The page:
Ink a Fantasy Character

Are you into drawing fantasy scenes? If yes, you’ll appreciate this pen and ink illustration process.

Bonus if you’re also a fan of Michael Moorcock’s character Elric of Melniboné.

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Elric’s Creator

The author, novelist Michael Moorcock a major player in the sci-fi fantasy genre, is the creator of this brooding albino emperor, Elric of Melniboné.  

I was surprised by how many visual adaptations I found of this seemingly obscure character.

It turns out that over the years Elric gained cult popularity crossing from novels to:

  • role-playing games,
  • comics,
  • music, and;
  • film.
(L to R) M. Whelan, M. Mignola, Y. Amano.

Where to Find Elric

An image search of “Elric of Melniboné” will come up with 100s of stunning works rendered using various mediums, several by legendary artists, notably:

  • Michael Whelan
  • Mike Mignola
  • Yoshitaka Amano

My favourite discovery was a 4-volume graphic novel adaptation by Julien Blondel. The pencils, inks and colours are each done by different artists who rotate from book to book.

The highly-rated series has a commending forward written by celebrated authors including Neil Gaiman and Alan Moore.

“The best graphic adaptation of the story”.

– Michael Moorcock

All this hype had me keen to take a crack at drawing Elric of Melniboné.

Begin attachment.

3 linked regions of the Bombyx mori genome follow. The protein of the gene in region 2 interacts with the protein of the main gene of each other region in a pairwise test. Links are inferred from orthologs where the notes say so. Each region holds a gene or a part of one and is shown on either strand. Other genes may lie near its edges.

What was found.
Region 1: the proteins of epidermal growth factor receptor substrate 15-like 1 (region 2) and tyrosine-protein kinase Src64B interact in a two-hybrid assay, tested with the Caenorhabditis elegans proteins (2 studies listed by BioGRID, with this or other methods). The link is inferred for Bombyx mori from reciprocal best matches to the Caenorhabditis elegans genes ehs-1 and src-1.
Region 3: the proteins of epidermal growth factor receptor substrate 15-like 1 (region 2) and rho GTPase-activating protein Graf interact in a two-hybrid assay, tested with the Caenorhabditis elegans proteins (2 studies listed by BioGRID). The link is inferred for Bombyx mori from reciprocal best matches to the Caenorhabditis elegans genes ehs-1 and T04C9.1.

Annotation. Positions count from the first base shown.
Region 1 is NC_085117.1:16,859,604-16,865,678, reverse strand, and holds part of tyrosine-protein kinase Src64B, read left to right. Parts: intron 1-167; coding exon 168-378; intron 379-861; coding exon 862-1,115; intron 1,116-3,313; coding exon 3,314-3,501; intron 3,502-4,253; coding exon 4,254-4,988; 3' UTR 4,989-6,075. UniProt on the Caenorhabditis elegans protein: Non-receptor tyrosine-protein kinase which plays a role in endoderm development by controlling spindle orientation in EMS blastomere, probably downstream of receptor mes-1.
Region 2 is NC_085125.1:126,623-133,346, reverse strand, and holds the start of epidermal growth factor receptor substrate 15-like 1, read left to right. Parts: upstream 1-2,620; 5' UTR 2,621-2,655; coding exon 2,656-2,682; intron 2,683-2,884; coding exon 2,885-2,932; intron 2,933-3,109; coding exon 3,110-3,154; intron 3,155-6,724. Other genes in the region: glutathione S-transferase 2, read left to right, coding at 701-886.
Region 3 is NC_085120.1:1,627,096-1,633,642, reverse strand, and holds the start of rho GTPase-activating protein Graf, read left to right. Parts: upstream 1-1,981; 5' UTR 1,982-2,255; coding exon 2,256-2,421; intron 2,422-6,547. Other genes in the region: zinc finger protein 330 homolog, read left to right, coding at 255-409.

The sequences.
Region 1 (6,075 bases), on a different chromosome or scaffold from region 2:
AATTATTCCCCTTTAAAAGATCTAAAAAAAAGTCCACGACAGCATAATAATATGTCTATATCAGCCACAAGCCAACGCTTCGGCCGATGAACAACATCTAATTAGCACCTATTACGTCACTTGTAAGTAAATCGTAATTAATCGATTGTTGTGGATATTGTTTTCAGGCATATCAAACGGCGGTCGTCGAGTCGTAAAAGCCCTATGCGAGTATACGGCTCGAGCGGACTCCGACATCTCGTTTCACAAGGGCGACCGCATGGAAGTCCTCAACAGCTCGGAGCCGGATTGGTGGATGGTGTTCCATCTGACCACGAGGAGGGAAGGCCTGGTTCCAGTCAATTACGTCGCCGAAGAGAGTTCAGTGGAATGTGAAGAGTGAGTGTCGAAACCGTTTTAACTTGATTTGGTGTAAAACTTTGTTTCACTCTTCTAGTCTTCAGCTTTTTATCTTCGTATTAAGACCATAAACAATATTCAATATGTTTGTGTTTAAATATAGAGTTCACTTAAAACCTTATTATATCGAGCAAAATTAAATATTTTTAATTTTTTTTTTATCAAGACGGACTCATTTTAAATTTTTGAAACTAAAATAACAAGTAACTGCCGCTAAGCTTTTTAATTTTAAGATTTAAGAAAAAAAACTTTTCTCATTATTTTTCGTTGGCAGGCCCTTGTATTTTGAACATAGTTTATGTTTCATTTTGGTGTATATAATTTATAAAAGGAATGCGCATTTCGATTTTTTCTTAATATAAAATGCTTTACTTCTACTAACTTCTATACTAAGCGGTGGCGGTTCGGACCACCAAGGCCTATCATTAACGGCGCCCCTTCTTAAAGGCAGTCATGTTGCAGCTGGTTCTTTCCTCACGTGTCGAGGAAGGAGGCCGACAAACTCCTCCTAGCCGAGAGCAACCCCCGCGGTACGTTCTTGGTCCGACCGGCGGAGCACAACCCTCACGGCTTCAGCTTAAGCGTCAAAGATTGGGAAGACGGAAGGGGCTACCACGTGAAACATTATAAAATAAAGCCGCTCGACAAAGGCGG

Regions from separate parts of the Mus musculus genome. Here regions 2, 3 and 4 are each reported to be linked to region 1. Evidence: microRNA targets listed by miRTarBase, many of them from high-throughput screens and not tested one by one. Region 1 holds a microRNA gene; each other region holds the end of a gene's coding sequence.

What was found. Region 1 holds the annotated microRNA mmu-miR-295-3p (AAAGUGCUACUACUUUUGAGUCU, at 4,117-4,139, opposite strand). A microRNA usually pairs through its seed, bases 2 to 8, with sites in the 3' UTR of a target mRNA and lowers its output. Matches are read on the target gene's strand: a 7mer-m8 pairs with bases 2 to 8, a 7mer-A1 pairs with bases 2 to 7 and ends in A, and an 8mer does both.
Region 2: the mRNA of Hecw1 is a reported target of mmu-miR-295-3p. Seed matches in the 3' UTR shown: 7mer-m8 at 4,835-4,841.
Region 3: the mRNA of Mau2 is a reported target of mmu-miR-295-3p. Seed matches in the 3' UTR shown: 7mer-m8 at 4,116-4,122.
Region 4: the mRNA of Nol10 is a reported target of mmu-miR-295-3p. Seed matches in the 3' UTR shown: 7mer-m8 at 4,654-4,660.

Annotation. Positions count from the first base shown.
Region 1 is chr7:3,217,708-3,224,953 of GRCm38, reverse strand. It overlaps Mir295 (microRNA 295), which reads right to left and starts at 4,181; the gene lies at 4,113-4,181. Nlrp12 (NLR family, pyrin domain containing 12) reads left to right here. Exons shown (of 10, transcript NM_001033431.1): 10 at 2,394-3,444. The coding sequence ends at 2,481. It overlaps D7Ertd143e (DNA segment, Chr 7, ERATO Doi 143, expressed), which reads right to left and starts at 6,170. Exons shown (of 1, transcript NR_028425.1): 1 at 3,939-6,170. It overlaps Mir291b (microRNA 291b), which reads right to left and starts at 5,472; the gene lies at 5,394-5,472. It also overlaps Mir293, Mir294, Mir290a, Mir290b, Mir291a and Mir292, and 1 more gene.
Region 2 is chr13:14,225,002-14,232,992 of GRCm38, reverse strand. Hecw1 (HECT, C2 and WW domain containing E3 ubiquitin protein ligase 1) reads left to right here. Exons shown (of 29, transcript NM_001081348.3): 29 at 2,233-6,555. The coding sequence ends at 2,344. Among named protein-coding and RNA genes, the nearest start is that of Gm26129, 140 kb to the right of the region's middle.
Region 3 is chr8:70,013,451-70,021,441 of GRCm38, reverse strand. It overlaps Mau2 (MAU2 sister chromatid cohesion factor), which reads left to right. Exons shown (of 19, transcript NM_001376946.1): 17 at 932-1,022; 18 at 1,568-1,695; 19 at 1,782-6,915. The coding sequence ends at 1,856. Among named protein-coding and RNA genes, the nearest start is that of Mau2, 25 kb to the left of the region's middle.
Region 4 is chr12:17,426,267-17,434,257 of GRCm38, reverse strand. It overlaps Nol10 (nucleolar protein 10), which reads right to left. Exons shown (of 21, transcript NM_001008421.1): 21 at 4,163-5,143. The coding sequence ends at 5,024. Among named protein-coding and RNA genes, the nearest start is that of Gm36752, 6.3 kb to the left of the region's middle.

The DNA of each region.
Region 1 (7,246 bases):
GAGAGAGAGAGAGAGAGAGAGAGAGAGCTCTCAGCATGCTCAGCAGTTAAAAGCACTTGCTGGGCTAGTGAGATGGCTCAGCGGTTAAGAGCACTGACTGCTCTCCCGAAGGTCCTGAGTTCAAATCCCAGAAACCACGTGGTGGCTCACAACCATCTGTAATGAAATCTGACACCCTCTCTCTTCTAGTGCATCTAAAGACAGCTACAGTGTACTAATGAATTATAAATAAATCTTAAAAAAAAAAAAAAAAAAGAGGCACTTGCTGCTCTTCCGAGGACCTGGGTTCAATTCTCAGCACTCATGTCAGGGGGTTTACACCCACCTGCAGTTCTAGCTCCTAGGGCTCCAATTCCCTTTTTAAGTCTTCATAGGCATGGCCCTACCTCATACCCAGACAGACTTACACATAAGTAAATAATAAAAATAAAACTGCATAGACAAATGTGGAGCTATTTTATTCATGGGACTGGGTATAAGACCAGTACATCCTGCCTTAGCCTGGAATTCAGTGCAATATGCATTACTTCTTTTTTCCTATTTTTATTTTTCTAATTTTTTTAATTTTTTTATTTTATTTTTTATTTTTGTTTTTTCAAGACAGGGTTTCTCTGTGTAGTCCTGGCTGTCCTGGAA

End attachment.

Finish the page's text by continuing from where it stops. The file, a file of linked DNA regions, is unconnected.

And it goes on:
For my pen and ink projects, big or small, the first stage always begins with researching.

Thumbs up to the graphic novel adaptation by Julien Blondel of Moorcock’s Elric.

Stage 1 – Researching Concepts for Elric

In addition to reading parts of the story and admiring all of the art, my research consisted of gathering visual references.

These would later help with sketching concepts for my Elric ink illustration project.

This involved:

  • Borrowing library books
  • Taking photos of myself in various poses
  • Creating folders for reference images
  • Printing key references

Over the last 3 years, I’ve collected an extensive image bank of pen and ink illustrations for guidance on line treatments.

I like to study Franklin Booth or Bernie Wrightson‘s pieces for solutions on lighting and shading.

Once all the “parts” were gathered, the next step was to sketch thumbnail concepts.

Note the unusual hand position …

Stage 2 – Sketching Elric’s Pose

I used the thumbnail stage to plan the:

  • Composition
  • Values
  • Line Treatments


For planning the composition, I first sketched Elric sitting glumly on his ruby throne.

Then I tried a standing pose with Elric holding his Stormbringer sword. I used the reference pose of myself holding a broomstick to draw his hand position.

The wind blowing in his hair and robes was a visually more interesting composition than the chair pose.

Tested the composition with a couple of concept options.


Since this is a dark fantasy scene, shrouding the background in denser tones seemed appropriate.

That way, I could frame Elric with lighter values to emphasize the paleness of his skin like a sinister gleam or mist.

Working out the values arrangement for the composition.

Line Treatment

I decided to rely on line weight variety and stroke direction as the main hatching treatments for the line work.

I like how Franklin Booth rarely uses solid black but rather he knits the lines closer together to give nuance to the shadows. So, I was hoping to achieve similar effects with my artwork.